Lindsey Bull and Jan Willem Staman place a purpose-built box around the female green turtle to enable the team to apply a GPS satellite transmitter. Photo: NOAA Fisheries/Camryn Allen.
Michelle and Lindsey proceeded to measure the length of her shell and collect samples for genetic and hormone analysis. They looked for previously applied permanent identification tags that might tell us more about her history, and applied the tag “OA48” to her shell in white non-toxic paint. The team also applied a GPS satellite transmitter to monitor her migration to her nesting ground.
The identifier "OA48" was etched into the turtle's shell, and non-toxic paint was applied. The paint will wear off of the outer shell and remain in the etched markings for easy identification later in the season. Photo: NOAA Fisheries/Michelle Barbieri.
Interestingly, Michelle and Lindsey did discover a permanent identification tag (microchip) on OA48. Searching the microchip number in the database gave them some information about her life history. She was first encountered in 1993, when she was found stuck in a silt pond with leech eggs on her body, leeches in her mouth, and tumors on her right front flipper. At that time, she was in poor condition, so it was great to see her doing so well now.
In 1993, OA48’s shell was 34.9 inches long. Since then, she has grown less than a quarter of an inch in length and less than half an inch in width, suggesting that she was a mature female in 1993. Sea turtles reach sexual maturity in Hawai‘i between 23 and 38 years. OA48 must have been at least 23 years old in 1993, so she is likely at least 49 years old today. That may sound old, but the oldest known nesting female in Hawai‘i is 61.
As they released OA48 and she made her way to the water, the team pondered what they should nickname her. “I like the name Motherload because you said we hit the mother lode at the beginning of the day,” Michelle said. Camryn agreed, “She is loaded with yolked-up follicles, so the name is fitting.”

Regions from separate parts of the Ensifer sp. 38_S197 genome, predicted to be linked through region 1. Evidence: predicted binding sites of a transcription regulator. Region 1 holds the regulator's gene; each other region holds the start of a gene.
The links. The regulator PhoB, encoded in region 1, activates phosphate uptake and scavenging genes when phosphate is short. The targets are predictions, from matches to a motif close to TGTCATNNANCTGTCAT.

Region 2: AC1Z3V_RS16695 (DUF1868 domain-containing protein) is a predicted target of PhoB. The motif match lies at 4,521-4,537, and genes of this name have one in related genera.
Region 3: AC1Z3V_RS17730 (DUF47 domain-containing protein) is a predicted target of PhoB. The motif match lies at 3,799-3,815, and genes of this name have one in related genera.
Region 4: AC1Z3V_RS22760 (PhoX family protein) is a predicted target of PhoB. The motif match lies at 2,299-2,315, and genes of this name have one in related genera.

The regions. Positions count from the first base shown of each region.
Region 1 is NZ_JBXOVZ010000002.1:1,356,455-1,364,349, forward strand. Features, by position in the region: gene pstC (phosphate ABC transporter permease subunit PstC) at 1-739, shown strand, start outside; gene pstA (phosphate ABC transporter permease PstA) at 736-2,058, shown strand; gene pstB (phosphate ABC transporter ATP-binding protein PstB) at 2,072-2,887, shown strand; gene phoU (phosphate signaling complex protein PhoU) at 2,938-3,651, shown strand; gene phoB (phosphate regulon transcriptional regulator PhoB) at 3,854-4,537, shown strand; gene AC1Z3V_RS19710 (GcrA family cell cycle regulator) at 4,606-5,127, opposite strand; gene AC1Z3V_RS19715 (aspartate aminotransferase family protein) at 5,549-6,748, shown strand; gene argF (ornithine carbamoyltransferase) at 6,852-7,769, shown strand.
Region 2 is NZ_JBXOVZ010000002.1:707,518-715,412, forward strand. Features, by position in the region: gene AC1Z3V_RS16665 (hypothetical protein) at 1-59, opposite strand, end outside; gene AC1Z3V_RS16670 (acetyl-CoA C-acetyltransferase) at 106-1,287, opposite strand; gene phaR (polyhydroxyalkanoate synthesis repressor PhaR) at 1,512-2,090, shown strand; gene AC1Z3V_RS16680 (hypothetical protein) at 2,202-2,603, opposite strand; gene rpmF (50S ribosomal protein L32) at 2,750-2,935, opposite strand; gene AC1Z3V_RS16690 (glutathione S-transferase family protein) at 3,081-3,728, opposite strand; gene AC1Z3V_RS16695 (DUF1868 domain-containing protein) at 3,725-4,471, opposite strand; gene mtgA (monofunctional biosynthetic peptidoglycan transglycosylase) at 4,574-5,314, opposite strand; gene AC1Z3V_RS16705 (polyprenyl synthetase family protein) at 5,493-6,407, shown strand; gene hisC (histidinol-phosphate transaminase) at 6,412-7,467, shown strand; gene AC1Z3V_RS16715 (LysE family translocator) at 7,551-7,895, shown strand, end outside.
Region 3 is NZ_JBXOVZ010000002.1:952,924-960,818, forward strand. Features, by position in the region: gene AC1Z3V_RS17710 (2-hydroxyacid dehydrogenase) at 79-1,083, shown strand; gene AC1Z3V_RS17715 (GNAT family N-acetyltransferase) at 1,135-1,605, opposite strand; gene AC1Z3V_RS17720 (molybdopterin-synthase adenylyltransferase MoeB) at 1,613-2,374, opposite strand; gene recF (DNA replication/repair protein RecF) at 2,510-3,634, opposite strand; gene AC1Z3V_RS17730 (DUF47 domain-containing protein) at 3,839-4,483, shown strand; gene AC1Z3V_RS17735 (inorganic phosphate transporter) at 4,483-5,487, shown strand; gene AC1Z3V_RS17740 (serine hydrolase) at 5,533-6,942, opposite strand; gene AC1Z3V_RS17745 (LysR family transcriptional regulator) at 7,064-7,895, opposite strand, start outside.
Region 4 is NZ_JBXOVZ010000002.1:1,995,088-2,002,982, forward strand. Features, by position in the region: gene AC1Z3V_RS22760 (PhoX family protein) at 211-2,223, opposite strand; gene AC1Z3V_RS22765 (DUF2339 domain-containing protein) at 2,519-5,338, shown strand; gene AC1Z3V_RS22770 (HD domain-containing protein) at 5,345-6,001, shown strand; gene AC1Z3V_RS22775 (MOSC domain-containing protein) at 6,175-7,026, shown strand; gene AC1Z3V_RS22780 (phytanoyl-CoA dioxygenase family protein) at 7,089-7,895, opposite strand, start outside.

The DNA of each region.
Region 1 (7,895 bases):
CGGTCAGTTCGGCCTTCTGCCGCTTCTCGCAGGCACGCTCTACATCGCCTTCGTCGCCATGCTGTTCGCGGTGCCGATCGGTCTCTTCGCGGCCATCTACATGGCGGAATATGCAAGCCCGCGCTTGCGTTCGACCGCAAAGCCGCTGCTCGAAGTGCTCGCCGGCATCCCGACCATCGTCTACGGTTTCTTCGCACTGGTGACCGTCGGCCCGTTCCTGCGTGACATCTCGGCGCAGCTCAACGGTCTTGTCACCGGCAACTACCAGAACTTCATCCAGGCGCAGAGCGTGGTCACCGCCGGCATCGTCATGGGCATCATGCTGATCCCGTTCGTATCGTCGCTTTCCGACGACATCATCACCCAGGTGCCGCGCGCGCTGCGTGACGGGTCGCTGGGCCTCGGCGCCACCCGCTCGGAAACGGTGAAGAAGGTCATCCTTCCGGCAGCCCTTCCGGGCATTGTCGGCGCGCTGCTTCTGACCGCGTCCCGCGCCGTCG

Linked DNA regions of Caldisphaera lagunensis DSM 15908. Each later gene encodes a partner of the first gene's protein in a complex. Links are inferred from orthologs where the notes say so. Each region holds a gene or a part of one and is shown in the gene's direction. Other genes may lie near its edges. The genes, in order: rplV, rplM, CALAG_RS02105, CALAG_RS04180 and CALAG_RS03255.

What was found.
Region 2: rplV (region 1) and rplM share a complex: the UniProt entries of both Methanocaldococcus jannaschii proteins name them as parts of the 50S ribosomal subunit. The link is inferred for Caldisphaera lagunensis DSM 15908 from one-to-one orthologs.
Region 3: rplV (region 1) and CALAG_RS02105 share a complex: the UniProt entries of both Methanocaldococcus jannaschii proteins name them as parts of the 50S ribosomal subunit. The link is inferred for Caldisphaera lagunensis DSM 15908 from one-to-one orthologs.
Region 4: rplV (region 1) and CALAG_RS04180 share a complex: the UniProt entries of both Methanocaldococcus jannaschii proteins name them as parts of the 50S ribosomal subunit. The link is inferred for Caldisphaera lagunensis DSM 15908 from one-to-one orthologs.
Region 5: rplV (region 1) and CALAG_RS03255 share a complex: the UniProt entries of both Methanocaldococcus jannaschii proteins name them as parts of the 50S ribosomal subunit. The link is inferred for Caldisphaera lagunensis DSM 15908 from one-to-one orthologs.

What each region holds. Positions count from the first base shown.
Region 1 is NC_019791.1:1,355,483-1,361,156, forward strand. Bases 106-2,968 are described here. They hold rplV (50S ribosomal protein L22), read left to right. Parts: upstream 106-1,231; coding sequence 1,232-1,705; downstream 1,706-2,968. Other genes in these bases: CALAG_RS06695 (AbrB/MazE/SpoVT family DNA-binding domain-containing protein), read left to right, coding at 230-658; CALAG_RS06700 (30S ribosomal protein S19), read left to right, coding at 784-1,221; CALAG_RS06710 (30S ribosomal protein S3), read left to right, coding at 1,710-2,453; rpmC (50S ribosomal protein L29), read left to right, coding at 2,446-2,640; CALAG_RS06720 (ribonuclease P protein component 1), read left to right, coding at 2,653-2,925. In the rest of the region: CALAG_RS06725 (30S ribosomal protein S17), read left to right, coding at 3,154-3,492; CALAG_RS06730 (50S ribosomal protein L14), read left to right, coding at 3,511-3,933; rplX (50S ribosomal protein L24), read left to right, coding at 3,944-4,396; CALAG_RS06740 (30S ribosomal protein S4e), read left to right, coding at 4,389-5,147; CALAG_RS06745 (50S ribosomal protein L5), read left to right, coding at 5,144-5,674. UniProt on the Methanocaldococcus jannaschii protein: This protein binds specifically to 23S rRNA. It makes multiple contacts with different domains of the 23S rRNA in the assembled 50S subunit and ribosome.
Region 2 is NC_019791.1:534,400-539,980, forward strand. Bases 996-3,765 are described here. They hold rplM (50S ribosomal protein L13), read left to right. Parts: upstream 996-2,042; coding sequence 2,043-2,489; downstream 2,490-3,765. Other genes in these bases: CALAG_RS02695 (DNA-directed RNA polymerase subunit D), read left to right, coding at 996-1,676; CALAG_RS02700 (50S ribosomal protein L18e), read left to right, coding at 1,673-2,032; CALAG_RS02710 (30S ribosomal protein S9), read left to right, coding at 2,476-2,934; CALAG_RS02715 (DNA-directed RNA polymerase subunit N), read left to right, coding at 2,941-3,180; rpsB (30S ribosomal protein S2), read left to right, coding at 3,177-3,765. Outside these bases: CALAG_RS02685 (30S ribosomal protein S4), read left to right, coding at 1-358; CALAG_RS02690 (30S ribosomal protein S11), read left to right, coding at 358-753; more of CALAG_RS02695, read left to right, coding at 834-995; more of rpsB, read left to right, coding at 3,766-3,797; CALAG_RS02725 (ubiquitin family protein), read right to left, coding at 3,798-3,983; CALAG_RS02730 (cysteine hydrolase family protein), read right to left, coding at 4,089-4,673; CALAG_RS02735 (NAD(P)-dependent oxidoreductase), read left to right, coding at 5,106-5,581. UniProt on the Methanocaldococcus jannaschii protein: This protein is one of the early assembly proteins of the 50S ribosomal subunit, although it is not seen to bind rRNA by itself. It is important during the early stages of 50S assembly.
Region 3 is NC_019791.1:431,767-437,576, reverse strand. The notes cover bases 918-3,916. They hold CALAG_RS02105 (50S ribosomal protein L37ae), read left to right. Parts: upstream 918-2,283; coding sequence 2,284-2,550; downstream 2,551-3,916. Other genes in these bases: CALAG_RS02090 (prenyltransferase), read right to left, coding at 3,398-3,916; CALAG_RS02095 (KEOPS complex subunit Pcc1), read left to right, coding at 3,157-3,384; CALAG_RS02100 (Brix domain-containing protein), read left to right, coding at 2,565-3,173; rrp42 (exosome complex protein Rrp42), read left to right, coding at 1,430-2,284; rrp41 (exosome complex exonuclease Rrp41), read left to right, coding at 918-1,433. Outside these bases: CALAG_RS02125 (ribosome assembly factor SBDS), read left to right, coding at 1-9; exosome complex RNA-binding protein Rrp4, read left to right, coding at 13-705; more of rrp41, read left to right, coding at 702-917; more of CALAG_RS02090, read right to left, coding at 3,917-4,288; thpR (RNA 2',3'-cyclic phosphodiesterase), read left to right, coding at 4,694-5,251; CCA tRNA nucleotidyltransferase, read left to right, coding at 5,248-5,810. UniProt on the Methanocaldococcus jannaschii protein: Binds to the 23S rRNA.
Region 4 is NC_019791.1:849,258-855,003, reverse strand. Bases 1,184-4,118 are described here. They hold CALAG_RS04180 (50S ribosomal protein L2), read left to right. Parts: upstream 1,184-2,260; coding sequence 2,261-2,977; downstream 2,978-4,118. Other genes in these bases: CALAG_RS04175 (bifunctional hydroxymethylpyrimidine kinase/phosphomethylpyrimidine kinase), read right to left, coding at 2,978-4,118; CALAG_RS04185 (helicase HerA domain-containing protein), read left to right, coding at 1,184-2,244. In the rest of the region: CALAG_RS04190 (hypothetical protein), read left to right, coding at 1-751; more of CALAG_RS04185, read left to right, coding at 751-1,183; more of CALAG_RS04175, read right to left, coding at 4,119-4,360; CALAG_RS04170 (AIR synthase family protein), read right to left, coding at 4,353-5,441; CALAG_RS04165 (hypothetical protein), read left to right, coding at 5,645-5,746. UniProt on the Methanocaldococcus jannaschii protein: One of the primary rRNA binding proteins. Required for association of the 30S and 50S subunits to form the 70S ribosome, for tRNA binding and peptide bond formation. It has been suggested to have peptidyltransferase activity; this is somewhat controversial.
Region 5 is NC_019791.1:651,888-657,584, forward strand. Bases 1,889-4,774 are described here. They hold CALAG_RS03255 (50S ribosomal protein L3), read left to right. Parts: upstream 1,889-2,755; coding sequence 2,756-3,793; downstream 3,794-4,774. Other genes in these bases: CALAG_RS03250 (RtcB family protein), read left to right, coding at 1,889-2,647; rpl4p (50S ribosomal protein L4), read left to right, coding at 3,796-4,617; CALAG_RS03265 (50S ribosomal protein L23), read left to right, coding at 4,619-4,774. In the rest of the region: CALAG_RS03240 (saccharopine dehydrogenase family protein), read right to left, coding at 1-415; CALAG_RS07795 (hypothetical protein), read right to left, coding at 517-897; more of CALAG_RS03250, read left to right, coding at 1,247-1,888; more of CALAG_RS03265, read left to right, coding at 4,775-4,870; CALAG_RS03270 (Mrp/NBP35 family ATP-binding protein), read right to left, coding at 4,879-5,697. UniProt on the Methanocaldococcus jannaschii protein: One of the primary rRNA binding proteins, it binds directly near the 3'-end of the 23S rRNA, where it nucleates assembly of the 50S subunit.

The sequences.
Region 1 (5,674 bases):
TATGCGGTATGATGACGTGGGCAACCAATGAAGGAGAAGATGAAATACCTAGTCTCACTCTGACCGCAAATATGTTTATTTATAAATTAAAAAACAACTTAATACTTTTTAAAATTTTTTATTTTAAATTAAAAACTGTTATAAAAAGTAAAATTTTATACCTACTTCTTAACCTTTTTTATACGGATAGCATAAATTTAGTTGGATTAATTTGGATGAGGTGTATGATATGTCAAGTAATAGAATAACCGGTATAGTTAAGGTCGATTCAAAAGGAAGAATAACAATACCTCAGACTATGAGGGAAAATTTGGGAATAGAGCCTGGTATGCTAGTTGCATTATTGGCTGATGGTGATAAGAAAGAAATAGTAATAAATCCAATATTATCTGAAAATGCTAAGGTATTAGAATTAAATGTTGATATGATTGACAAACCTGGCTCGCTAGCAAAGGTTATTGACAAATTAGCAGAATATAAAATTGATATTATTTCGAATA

OA48, nicknamed "Motherload," makes her way back to the water on O‘ahu's North Shore. She is now outfitted with a satellite transmitter. Photo: NOAA Fisheries/Camryn Allen.
Motherload’s satellite tag allowed the team to watch her movements from the Science Center in Honolulu. Camryn was patiently checking on Motherload’s status, and on Thursday, March 28th, she saw something new. She jumped up and ran to the office of Dr. T. Todd Jones—the leader of the Marine Turtle Biology and Assessment Program—announcing, “Motherload left! We did it!”
Motherload departed the North Shore of O‘ahu and had already passed Kaua‘i just 2 weeks after they tagged her. Their timing could hardly have been better.
Camryn taped maps of Motherload’s location to her office door for her colleagues to follow her journey. “She’s ~28 nautical miles away from French Frigate Shoals!” Camryn announced on April 6th.
But only nine days later, Camryn logged in to her computer to find a new development: Motherload had passed French Frigate Shoals. She was about 60 miles southwest of the atoll, apparently continuing west. “The next [known] nesting beach is about 200 miles farther—at Laysan Island,” Camryn said, “so we will have to see what she does over the next few days.” T. Todd explained, “she may tack back to get her bearings.”
Satellite track of OA48, Motherload, showing her southwest of French Frigate Shoals by approximately 60 miles, apparently heading west.
The team waited with bated breath, but not for long—the following day, April 16th, Motherload’s track showed that she had turned, just as T. Todd predicted, and was heading for French Frigate Shoals.
Satellite track showing Motherload turning back towards French Frigate Shoals.
Motherload arrived at French Frigate Shoals on Wednesday, April 17th. Between her departure from O‘ahu and her arrival at the atoll, she swam nearly 620 miles in 2½ weeks.
The satellite track of Motherload's journey of more than 600 miles from O‘ahu to French Frigate Shoals.
Now, staff wait patiently to see what Motherload will do. To fertilize her eggs, she will need a mate. Then, she will lay her eggs in “clutches” every 2 weeks, laying three or four nests.
But where will she lay them?
As of April 25th, Motherload has spent much of her time around Tern Island—a World War II-era runway surrounded in part by the original seawall and building structures. Motherload has also scoped out the prior location of Trig Island, and the team wonders if she will check-in on the Gins and the reformation of East.
Satellite track of Motherload's activity at Tern Island (left side) and the former location of Trig Island (upper right) at French Frigate Shoals in the Northwestern Hawaiian Islands.
If she decides that nesting is not possible on East, will she be the sentinel that shows the team where previous East Island nesters will nest this season? Our field researchers
are eager to see her this season and will report on her whereabouts from French Frigate Shoals—stay tuned!